The King of Love - original typography from The Worship Project.
The King of Love My Shepherd Is - H.W.Baker (1868)
“The King of love my Shepherd is, whose goodness faileth never. I nothing lack if I am His, and He is mine forever. And so through all the length of days, thy goodness faileth never; Good Shepherd, may I sing Thy praise within Thy House forever.”
This old hymn is incredibly inspiring. Based on Psalm 23.
“Enemy-occupied territory—that is what this world is. Christianity is the story of how the rightful king has landed, you might say landed in disguise, and is calling us to take part in a great campaign of sabotage.” - C. S. Lewis
Description of two individuals at bottom of painting of Christ:
“There is not any one particular saint associated to these saints. The individuals represent Eastern and Western saints. The Eastern saint is the hooded individual and the other, a Western saint. In the painting, they both adore the Lord which represents that all believers, from East to West, will adore the Lord.”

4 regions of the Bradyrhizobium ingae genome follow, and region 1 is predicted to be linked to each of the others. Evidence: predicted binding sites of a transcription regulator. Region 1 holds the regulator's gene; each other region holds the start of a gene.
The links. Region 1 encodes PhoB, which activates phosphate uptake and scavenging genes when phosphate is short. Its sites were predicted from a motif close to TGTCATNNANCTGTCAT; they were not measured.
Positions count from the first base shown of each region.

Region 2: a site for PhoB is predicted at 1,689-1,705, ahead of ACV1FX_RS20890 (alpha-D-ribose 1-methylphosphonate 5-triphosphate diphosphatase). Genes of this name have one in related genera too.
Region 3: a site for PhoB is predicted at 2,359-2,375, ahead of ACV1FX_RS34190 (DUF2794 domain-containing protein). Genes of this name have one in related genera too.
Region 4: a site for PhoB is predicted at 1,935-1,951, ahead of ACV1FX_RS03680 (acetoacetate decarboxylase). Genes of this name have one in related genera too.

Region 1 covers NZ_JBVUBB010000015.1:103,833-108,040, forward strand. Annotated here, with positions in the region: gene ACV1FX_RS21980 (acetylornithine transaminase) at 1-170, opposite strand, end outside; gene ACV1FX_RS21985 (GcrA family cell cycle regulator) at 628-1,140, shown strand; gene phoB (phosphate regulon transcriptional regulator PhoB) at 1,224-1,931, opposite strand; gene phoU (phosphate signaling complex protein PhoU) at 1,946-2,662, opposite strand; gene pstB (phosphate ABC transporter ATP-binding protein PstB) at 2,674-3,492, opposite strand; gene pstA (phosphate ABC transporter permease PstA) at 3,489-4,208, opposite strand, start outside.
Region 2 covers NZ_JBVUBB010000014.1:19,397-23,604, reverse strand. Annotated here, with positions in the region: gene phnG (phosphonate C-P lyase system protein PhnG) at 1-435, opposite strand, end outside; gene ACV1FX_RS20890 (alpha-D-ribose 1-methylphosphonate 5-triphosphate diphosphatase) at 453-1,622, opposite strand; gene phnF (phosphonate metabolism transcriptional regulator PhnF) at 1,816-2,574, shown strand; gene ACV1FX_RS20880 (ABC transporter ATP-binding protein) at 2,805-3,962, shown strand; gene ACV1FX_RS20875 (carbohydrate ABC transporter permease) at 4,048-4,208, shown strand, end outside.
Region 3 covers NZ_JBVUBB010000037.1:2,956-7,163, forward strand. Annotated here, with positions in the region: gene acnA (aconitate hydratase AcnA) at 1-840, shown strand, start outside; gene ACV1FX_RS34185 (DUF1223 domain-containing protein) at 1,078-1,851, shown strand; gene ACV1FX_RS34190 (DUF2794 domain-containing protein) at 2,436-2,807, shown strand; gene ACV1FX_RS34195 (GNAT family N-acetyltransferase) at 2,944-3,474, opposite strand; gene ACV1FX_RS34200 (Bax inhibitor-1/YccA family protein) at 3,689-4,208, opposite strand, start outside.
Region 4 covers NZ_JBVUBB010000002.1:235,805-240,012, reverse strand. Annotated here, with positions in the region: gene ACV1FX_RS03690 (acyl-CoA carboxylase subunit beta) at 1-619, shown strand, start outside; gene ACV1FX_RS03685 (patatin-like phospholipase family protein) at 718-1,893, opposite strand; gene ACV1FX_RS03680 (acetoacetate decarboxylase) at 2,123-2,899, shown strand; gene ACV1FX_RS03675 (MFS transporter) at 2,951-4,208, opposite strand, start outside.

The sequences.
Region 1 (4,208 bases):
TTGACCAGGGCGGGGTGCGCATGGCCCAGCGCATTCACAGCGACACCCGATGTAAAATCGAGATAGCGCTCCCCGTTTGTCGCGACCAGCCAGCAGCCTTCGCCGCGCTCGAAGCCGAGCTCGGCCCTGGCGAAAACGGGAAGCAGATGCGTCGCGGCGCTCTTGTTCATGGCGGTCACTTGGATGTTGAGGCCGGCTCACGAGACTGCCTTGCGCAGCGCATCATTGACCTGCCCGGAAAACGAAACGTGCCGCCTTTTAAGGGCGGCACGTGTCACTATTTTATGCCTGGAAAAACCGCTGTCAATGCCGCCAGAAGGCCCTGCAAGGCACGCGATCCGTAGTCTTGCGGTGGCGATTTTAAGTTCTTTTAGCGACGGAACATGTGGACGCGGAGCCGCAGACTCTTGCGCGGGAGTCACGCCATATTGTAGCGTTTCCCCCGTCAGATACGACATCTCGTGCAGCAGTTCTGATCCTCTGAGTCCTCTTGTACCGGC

We illustrate the indebtedness of our center to both St. Thomas Aquinas and Blessed John Newman in the stained glass window above the high altar. It’s the largest stained glass window installed in a Catholic Church in 100 years. It was built in Munich by Franz Mayer & Company. Measuring 20x24 feet, it pictures Christ on the heavenly throne surrounded by angels and saints that have to do with either learning or working with youth. To his right is St. Thomas, the Angelic doctor and great teacher of the faith, and to his left is Blessed John Henry Newman, who is the patron of Newman Centers, Catholic campus ministries and the apostolate to college students. The window also includes St. Albert the Great (not pictured), a teacher of St. Thomas renowned in his own right for his contributions to philosophy and theology, and St. John Paul II, a great icon for the youth. The window also shows Blessed Giorgio Frassati and St. Therese of the Little Flower. All these figures in the window depict something related to young people, to the teaching or evangelizing of the youth.” – Bishop James D. Conley, Bishop of the Diocese of Lincoln.